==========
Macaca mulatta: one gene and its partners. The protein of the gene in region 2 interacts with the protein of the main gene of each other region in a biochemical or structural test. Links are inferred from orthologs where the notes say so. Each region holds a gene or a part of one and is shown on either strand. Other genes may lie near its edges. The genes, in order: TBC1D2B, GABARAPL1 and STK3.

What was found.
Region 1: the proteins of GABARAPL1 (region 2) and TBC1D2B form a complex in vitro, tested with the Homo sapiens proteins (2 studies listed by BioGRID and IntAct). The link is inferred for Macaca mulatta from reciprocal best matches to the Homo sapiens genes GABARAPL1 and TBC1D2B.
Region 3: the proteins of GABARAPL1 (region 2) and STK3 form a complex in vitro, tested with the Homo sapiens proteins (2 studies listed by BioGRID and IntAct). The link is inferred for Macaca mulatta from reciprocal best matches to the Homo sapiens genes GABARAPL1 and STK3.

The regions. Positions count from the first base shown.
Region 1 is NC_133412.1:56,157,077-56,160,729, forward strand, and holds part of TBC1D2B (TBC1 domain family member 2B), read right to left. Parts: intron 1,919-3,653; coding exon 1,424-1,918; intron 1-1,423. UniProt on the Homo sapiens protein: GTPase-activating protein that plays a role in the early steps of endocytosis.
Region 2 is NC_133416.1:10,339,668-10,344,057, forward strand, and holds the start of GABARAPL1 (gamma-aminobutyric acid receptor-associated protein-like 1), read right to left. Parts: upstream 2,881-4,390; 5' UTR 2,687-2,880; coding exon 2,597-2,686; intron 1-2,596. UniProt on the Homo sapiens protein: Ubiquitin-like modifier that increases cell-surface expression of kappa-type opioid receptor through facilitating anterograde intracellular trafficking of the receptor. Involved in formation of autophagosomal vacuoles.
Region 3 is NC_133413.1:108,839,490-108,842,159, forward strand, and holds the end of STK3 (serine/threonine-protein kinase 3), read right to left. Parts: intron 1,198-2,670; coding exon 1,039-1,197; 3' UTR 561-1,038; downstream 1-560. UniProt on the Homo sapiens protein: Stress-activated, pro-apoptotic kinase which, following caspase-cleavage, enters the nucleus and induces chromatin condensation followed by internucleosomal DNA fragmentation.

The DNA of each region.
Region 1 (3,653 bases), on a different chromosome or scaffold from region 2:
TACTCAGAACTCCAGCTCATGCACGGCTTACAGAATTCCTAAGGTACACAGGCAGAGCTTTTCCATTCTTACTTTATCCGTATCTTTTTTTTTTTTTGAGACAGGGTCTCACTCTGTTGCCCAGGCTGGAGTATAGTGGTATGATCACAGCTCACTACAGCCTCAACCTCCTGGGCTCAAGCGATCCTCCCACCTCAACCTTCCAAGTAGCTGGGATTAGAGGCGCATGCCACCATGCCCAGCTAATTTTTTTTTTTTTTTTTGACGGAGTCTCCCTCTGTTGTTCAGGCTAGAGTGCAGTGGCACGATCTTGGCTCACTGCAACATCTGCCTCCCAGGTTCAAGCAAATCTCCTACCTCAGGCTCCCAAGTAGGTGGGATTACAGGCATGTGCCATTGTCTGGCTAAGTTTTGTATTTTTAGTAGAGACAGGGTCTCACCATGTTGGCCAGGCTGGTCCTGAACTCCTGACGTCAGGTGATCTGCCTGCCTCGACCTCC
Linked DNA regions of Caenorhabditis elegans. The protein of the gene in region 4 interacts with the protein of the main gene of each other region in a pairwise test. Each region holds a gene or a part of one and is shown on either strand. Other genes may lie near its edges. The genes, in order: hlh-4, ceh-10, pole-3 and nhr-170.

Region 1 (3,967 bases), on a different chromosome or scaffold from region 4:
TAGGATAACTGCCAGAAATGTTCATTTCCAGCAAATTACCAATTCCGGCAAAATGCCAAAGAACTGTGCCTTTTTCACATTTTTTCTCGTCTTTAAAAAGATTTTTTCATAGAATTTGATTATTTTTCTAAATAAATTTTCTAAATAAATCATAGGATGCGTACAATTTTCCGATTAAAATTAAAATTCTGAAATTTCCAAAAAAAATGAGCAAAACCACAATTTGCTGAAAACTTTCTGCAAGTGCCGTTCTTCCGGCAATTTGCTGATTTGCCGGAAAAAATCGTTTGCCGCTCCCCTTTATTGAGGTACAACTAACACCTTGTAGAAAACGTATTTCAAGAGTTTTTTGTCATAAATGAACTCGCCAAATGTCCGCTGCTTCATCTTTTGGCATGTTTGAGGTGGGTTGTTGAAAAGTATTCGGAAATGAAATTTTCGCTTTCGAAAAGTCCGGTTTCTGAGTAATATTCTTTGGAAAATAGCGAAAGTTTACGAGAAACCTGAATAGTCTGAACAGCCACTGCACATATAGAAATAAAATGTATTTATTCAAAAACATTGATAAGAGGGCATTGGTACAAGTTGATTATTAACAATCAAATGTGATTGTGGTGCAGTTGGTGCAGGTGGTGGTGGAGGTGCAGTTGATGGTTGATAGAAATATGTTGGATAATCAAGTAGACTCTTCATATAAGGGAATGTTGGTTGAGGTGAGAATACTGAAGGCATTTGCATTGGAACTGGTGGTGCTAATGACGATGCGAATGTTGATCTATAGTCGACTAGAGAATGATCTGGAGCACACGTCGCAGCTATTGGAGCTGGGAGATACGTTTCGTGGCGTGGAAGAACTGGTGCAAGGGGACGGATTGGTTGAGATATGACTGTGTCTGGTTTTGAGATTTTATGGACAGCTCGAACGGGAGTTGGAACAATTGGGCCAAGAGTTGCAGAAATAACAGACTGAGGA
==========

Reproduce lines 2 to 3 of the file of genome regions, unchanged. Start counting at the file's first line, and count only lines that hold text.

What was found.
Region 1: the proteins of GABARAPL1 (region 2) and TBC1D2B form a complex in vitro, tested with the Homo sapiens proteins (2 studies listed by BioGRID and IntAct). The link is inferred for Macaca mulatta from reciprocal best matches to the Homo sapiens genes GABARAPL1 and TBC1D2B.